US 20040236529 A1
The present invention provides a device for determining the dynamics of a tool sited in a CNC machine, as encapsulated by the Frequency Response Function. The device uses an actively controlled electromagnet to excite forces on the tool. The force is excited in a non-contact manner, allowing the force to be applied to both a stationary and a rotating tool. The displacement is measured by standard means, such as accelerometers, optical displacement or capacitance sensors. The ratio of the force and the displacement in the frequency domain is the Frequency Response Function. The force may be applied as a pure sine wave, providing the Frequency Response Function at the frequency of the sine wave. Varying the frequency of the sine wave provides the Frequency Response Function over the range of frequencies of interest. The control of the force profile is handled entirely by the automated controls and requires no special skills, training or manual interaction by the user. No separate force sensor is required, since the electromagnetic force on the tool may be accurately determined from the design of the electromagnet and the tool position, geometry and material.
1. A device for determining the Frequency Response Function (FRF) of a tool in a CNC machine, comprising of a non-contact force excitation due to an actively controlled electromagnet, a means of measuring the resulting displacement and related controller cards and software analysis modules.
 For the purposes of the present invention, the term “machine” includes machines employing cutting tools such as: milling tools, lathe tools, etc. For the purposes of the present invention, the term “machining” refers to methods employing machine tools.
 For the purposes of the present invention, the term “lathe tool” refers to any cutting tool, generally fixed, for cutting material that rotates relative to the cutting tool.
 For the purposes of the present invention, the term “milling tool” refers to a cutting tool that rotates relative to the material the cutting tool cuts.
 For the purposes of the present invention, “Frequency Response Function” is a function of frequency, having both real and imaginary components, which specifies both the magnitude and phase shift of the displacement response of a tool sited in a CNC machine relative to an applied sinusoid force at the particular frequency.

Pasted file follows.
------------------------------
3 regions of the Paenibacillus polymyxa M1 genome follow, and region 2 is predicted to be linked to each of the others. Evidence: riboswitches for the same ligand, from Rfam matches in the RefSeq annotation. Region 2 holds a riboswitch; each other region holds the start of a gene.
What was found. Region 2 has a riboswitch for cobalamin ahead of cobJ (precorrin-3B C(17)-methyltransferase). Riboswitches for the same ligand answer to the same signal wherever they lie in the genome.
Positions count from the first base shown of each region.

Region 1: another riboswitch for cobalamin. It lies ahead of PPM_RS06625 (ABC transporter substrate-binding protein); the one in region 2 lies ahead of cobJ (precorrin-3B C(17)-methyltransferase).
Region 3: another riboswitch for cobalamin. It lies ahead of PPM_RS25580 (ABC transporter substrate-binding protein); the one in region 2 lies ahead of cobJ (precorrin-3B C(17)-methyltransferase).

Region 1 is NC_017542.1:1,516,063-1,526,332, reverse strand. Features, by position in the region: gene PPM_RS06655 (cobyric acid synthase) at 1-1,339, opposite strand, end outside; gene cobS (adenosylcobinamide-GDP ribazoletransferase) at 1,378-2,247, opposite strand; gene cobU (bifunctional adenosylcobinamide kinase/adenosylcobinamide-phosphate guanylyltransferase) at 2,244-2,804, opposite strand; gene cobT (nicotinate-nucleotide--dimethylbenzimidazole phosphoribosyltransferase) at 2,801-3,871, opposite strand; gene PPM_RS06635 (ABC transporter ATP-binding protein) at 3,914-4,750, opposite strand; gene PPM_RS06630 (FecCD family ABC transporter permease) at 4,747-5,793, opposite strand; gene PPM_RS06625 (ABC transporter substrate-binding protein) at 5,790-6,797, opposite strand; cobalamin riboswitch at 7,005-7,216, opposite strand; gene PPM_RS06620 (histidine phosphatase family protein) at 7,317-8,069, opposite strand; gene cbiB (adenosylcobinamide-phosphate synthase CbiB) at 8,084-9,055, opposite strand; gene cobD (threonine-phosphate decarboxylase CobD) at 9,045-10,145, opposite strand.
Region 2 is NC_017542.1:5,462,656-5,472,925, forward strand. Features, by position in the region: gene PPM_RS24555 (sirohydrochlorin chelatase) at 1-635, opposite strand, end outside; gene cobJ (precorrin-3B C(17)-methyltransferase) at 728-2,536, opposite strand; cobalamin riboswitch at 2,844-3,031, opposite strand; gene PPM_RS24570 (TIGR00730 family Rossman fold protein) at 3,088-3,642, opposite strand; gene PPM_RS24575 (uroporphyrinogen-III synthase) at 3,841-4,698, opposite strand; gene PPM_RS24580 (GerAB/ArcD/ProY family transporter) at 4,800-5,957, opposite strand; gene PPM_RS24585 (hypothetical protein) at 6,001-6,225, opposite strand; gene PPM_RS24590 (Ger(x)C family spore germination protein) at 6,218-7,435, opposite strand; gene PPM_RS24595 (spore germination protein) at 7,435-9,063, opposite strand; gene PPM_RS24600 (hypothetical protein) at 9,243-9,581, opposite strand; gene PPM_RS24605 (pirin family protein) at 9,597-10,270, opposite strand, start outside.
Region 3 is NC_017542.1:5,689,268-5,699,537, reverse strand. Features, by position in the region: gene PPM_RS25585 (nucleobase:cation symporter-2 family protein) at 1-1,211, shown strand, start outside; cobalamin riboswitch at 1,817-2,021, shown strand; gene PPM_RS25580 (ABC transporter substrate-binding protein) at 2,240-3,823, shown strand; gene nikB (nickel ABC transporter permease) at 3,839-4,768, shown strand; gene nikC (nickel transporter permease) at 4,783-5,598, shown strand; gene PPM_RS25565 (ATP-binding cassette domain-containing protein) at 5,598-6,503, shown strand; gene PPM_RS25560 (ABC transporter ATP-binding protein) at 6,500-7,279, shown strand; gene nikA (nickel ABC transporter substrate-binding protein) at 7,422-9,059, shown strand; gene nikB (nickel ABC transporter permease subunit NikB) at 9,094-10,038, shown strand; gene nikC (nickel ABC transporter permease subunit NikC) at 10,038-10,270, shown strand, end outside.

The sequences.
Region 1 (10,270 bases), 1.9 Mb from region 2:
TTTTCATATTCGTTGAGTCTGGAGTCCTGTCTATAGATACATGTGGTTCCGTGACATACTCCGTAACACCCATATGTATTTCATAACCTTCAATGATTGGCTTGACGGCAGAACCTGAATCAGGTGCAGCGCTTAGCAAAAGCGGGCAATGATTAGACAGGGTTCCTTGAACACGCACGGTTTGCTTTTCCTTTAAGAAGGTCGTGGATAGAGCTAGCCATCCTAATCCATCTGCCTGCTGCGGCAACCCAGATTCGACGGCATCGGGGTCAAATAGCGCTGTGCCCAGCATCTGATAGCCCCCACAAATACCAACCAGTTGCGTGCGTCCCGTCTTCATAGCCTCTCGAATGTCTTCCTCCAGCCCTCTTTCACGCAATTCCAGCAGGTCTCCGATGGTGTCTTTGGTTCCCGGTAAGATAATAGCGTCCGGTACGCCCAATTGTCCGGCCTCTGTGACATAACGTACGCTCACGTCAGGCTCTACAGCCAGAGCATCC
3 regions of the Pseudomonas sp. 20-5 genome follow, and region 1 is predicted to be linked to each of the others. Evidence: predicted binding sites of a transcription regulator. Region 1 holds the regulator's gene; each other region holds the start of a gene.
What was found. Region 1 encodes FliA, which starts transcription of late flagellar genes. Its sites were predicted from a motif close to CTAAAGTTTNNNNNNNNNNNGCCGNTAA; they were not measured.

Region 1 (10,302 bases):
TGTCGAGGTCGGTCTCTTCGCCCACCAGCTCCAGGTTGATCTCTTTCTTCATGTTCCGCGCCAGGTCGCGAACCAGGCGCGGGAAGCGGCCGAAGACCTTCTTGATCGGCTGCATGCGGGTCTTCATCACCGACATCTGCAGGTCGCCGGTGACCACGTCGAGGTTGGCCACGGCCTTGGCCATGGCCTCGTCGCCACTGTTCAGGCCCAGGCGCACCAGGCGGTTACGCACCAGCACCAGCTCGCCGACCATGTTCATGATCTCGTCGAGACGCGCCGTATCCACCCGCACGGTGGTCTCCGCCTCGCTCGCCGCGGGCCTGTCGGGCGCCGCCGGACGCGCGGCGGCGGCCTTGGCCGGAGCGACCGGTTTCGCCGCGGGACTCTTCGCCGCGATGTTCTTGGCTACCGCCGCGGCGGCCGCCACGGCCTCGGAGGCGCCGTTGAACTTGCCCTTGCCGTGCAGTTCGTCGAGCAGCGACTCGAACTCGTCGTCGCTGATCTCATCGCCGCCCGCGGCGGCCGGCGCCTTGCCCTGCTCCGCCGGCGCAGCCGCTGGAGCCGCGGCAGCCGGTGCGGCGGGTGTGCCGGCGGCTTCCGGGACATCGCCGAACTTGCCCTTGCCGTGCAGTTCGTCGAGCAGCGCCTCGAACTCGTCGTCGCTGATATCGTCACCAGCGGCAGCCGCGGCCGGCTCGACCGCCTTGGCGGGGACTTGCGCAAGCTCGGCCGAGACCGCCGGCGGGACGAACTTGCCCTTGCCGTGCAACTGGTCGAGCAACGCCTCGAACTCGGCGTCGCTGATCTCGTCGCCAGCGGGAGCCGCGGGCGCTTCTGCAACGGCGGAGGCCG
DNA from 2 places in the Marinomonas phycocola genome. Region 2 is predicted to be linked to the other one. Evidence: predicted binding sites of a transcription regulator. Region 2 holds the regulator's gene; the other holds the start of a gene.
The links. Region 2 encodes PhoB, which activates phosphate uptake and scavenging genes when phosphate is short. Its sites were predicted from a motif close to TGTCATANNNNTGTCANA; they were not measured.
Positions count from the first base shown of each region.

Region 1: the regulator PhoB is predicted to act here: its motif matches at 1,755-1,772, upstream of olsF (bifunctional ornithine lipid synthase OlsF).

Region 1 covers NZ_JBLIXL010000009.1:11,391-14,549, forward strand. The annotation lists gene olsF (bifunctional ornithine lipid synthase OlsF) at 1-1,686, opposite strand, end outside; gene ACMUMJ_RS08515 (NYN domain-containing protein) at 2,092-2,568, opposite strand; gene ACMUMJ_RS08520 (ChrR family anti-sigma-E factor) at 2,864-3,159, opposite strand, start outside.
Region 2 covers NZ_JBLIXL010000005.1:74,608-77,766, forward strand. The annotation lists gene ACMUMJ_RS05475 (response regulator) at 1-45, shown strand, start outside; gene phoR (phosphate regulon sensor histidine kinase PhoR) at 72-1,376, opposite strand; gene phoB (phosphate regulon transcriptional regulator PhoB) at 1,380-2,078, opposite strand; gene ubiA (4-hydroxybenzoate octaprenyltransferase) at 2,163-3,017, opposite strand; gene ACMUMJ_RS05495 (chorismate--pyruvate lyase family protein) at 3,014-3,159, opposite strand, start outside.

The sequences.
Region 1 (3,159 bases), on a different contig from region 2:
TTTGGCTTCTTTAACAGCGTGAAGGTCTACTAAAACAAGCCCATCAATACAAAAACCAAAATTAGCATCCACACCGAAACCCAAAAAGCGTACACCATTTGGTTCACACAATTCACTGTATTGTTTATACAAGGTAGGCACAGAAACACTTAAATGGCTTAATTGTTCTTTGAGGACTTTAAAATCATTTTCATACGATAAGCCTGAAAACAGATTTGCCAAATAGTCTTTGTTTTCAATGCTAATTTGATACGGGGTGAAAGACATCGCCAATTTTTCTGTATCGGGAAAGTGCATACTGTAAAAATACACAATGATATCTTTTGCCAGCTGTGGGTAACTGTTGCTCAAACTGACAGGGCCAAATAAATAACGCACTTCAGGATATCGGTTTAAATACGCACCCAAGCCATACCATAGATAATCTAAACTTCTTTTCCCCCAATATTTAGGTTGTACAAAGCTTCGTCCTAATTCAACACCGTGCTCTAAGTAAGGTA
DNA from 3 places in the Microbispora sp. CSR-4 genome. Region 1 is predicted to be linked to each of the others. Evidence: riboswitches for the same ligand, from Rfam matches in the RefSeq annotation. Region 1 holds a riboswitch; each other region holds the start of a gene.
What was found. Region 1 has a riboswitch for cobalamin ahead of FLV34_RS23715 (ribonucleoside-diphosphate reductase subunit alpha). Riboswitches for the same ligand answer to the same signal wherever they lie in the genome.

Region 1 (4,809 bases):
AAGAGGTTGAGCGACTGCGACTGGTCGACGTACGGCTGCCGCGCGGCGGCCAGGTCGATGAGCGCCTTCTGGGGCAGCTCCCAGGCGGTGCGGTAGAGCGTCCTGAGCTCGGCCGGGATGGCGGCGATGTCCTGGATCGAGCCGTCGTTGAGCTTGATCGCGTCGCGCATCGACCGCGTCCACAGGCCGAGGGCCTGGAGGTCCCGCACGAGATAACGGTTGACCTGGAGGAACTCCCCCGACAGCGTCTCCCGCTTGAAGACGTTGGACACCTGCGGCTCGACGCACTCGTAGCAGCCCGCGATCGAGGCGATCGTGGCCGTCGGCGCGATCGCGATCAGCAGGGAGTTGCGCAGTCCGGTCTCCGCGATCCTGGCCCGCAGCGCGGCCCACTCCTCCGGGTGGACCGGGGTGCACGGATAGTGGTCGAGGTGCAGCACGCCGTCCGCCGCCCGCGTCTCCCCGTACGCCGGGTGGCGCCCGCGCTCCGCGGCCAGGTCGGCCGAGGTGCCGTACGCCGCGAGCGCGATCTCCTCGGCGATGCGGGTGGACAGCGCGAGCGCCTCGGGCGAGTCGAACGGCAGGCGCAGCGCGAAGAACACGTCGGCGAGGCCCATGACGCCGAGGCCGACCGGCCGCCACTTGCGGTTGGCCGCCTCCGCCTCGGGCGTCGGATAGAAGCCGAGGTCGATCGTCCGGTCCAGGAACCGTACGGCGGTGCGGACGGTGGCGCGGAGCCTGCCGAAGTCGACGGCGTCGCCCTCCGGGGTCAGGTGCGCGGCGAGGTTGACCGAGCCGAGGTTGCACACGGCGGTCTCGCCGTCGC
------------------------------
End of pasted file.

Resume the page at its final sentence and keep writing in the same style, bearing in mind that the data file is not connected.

For the purposes of the present invention, a “spindle” refers to a device for rotating a milling tool, a lathe test bar, a milling test bar, a piece of material mounted on a lathe, etc.
 For the purpose of the present invention, the term “flute” refers to one or more parts of a cutting tool that cuts a piece of material as the machine rotates. A flute may be a removable insert or may be a cutting projection that is part of a unitary cutting tool.
 For the purposes of the present invention, the term “depth of cut” refers to the dimension of the chip produced by a cutting operation. In milling, there is an “axial depth of cut,” measured perpendicular to the forward velocity of the tool cutting edge produced by the rotation of the spindle. In milling, there is also a “radial depth of cut,” measured parallel to the principal tool axis. For lathes, there is simply a “depth of cut,” measured perpendicular to the forward velocity of the tool cutting edge produced by the rotation of the spindle. When no modifier is attached to “depth of cut,” reference is made to all of these depths of cut.
 For the purposes of the present invention, with respect to a milling tool, the term “best stable speed” refers to a speed at which a milling tool is the most immune to the effects of chatter when compared to nearby cutting speeds, as shown, for example, by speed S1 in FIG. 1.
 For the purposes of the present invention, with respect to a lathe tool, the term “best stable speed” refers to a speed at which a lathe spindle rotates a piece of a material so that the lathe tool is the most immune to the effects of chatter when compared to nearby cutting speeds, as shown, for example, by speed S1 in FIG. 1.
 For the purposes of the present invention, with respect to a milling tool, the term “stable depth of cut” refers to a combination of an axial and radial depth of cut which lead to chatter-free machining for a particular milling tool operating at a particular spindle speed as shown, for example, by white areas in FIG. 1.
 For the purposes of the present invention, with respect to a lathe tool, the term “stable depth of cut” refers to a axial depth of cut which leads to chatter-free machining for a particular lathe tool operating at a particular spindle speed as shown, for example, by white areas in FIG. 1.
 The dynamics of the machine tool and workpiece are an integral part of forced vibration and chatter prediction theory (Tlusty, Altintas). The dynamics is normally expressed as the Frequency Response Function, which relates the time-varying displacement of the entity in response to a time-varying force.